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Bart Custers appointed as the new chair Law and Data Science

As of 1 July 2019, Bart Custers is appointed as Professor of Law and Data Science at Leiden University. The chair is established at eLaw, the center for Law and Digital Technologies at the Faculty of Law. Bart Custers will focus on the intersection of law and digital technologies, on the one hand on regulating data science and on the other hand at applying data science in legal research and practice.

Bart Custers

Large amounts of data and the tools for analyzing such data play an increasingly important role in our society. Although this may create many opportunities, new digital technologies may also yield undesirable or unintended effects, raising a need for regulation. From a public law perspective, relevant legal areas include criminal law, administrative law and human rights law, most notable privacy and data protection law and non-discrimination law. From a private law perspective, relevant legal areas include company law, property law, liability/tort law, consumer law, competition law, and data protection law. However, the intersection of law and data science also comprises another important research area, which is that of data science in legal research. Typical examples here are quantitative legal predictions, accelerating legal research and improving regulation based on empirical legal research. Data scientists are currently analyzing large amounts of legal data, such as legislation, case law, journal articles, policy documents, etc. to find novel patterns and insights that may contribute to legal research and practice.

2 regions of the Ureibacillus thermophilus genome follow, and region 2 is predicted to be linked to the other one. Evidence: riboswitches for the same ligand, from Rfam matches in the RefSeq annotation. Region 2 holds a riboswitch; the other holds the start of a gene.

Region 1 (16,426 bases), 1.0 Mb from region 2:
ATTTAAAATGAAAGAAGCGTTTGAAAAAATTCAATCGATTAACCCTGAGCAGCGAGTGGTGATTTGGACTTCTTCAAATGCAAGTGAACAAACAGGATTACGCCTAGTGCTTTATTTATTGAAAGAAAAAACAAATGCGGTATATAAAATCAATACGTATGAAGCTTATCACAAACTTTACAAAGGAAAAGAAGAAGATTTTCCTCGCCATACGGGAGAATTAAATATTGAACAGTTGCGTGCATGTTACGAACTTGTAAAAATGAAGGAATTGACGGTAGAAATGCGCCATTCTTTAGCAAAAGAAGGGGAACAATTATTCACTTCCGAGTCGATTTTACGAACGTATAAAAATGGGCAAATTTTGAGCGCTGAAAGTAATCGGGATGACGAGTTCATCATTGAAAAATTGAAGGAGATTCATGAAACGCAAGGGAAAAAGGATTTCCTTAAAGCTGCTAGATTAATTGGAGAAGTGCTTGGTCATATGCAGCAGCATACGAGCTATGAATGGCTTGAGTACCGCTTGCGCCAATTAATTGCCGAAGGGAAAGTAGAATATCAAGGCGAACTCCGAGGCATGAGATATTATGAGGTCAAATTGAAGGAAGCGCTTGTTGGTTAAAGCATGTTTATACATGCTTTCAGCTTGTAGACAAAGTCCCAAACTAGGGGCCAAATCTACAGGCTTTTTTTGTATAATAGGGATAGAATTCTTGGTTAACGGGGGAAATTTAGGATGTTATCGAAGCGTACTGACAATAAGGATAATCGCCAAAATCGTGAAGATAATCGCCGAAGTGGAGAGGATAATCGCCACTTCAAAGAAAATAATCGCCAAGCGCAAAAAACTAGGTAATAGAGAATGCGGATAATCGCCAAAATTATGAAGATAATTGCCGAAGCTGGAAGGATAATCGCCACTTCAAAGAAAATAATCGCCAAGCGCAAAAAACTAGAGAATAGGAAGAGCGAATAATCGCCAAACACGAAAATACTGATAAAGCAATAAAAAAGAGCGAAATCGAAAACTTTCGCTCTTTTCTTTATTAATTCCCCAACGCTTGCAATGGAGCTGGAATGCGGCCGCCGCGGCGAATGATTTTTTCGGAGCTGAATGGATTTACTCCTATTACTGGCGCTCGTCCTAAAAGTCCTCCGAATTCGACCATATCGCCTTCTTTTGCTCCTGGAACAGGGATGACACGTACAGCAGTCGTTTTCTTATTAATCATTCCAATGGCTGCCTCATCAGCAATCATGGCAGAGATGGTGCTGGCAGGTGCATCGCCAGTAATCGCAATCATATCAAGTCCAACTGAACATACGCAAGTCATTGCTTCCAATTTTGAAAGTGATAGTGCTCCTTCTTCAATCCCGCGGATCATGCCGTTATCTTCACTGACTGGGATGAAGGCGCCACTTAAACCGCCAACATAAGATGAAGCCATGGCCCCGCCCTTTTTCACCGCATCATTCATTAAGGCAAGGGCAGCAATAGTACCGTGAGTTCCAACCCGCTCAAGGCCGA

Bart Custers studied both applied physics and law. He is an expert in the area of law and digital technologies, including topics like profiling, big data, privacy, discrimination, cybercrime, technology in policing and artificial intelligence. He is a seasoned researcher and project manager who acquired and executed research for the European Commission, NWO (the National Research Council in the Netherlands), the Dutch national government, local government agencies, large corporations and SMEs. Until 2016 he was the head of the research department on Crime, Law enforcement and Sanctions of the scientific research center (WODC) of the ministry of security and justice in the Netherlands. Before that, he worked for the national government as a senior policy advisor for consecutive ministers of justice (2009-2013) and for a large consultancy firm as a senior management consultant on information strategies (2005-2009).

On behalf of the Faculty of Law, dr. Custers is the coordinator of the SAILS project. This project, funded by the Executive Board of Leiden University, deals with the societal and legal implications of Artificial Intelligence. All faculties and the Leiden University Medical Center are involved in this project. Dr. Custers is one of the SAILS professors.

 

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